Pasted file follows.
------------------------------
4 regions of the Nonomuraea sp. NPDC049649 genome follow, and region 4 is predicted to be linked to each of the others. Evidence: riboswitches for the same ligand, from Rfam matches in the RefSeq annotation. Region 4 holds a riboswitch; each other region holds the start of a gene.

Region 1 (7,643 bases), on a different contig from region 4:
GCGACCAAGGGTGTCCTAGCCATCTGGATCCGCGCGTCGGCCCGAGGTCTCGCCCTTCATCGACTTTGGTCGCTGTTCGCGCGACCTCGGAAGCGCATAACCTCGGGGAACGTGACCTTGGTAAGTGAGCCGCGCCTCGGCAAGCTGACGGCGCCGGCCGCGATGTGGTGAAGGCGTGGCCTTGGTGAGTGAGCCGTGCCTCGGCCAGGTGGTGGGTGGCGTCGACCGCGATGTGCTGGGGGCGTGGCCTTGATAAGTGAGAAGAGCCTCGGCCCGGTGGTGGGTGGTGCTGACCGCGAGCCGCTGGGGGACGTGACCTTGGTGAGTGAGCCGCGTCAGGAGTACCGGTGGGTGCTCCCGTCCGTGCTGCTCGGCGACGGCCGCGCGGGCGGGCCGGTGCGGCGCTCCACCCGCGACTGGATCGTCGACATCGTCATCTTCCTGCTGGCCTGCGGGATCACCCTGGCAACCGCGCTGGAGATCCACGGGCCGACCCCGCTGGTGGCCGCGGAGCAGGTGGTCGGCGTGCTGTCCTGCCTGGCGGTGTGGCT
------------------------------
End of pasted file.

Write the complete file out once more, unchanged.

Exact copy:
4 regions of the Nonomuraea sp. NPDC049649 genome follow, and region 4 is predicted to be linked to each of the others. Evidence: riboswitches for the same ligand, from Rfam matches in the RefSeq annotation. Region 4 holds a riboswitch; each other region holds the start of a gene.

Region 1 (7,643 bases), on a different contig from region 4:
GCGACCAAGGGTGTCCTAGCCATCTGGATCCGCGCGTCGGCCCGAGGTCTCGCCCTTCATCGACTTTGGTCGCTGTTCGCGCGACCTCGGAAGCGCATAACCTCGGGGAACGTGACCTTGGTAAGTGAGCCGCGCCTCGGCAAGCTGACGGCGCCGGCCGCGATGTGGTGAAGGCGTGGCCTTGGTGAGTGAGCCGTGCCTCGGCCAGGTGGTGGGTGGCGTCGACCGCGATGTGCTGGGGGCGTGGCCTTGATAAGTGAGAAGAGCCTCGGCCCGGTGGTGGGTGGTGCTGACCGCGAGCCGCTGGGGGACGTGACCTTGGTGAGTGAGCCGCGTCAGGAGTACCGGTGGGTGCTCCCGTCCGTGCTGCTCGGCGACGGCCGCGCGGGCGGGCCGGTGCGGCGCTCCACCCGCGACTGGATCGTCGACATCGTCATCTTCCTGCTGGCCTGCGGGATCACCCTGGCAACCGCGCTGGAGATCCACGGGCCGACCCCGCTGGTGGCCGCGGAGCAGGTGGTCGGCGTGCTGTCCTGCCTGGCGGTGTGGCT